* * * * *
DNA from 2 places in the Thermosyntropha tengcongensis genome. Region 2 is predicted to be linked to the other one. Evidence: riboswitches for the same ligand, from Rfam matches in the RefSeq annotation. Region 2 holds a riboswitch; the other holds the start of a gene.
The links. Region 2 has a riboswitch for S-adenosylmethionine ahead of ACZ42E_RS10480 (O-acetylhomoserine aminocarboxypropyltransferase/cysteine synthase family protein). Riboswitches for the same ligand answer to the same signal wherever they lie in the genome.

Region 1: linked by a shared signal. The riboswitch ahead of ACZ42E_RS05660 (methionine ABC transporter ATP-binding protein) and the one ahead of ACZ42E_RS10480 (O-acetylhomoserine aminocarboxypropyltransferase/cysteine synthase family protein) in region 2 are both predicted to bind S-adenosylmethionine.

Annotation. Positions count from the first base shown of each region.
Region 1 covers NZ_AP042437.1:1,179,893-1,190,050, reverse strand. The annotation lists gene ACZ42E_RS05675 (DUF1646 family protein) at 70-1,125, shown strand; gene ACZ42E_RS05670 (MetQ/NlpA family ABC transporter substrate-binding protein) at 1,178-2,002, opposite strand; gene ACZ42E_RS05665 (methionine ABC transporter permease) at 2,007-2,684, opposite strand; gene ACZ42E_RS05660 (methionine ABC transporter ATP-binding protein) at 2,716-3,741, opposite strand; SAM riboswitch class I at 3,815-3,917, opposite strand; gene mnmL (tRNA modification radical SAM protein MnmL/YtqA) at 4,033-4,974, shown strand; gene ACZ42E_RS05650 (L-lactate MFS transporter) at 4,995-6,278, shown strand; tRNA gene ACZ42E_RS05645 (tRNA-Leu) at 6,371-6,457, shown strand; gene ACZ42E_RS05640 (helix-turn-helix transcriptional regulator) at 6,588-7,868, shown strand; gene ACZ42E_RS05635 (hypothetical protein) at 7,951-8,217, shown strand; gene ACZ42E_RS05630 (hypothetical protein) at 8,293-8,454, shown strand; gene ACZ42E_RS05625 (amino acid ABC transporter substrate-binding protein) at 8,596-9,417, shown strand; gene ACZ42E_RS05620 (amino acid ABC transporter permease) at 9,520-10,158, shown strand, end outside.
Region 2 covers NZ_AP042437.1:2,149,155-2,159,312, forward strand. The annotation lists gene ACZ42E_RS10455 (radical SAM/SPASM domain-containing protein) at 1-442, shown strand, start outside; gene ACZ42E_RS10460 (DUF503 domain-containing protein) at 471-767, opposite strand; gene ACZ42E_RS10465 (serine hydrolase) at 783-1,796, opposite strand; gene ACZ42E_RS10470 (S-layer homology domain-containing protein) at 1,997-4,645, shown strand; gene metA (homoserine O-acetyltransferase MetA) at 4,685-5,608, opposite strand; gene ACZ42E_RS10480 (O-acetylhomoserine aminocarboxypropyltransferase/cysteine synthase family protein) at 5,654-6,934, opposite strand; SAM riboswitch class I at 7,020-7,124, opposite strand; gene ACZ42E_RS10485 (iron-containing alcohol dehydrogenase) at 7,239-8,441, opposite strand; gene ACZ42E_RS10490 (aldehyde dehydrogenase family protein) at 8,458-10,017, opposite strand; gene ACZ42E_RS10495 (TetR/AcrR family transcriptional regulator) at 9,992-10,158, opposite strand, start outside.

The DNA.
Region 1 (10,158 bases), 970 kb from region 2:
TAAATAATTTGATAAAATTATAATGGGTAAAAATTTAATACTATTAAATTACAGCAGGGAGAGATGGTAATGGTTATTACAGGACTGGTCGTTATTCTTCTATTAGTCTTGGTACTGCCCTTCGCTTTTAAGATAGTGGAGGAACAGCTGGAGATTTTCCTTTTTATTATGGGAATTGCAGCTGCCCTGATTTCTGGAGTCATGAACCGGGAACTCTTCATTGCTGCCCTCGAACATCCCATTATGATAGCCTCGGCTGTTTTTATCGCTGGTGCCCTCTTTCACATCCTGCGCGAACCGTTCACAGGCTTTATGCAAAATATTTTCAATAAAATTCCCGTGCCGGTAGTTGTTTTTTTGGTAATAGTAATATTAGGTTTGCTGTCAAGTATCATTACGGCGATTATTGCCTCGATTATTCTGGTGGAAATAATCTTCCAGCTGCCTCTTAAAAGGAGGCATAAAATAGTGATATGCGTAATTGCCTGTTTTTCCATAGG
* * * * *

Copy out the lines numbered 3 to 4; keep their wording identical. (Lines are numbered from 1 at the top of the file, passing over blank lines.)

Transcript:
Region 1: linked by a shared signal. The riboswitch ahead of ACZ42E_RS05660 (methionine ABC transporter ATP-binding protein) and the one ahead of ACZ42E_RS10480 (O-acetylhomoserine aminocarboxypropyltransferase/cysteine synthase family protein) in region 2 are both predicted to bind S-adenosylmethionine.

Annotation. Positions count from the first base shown of each region.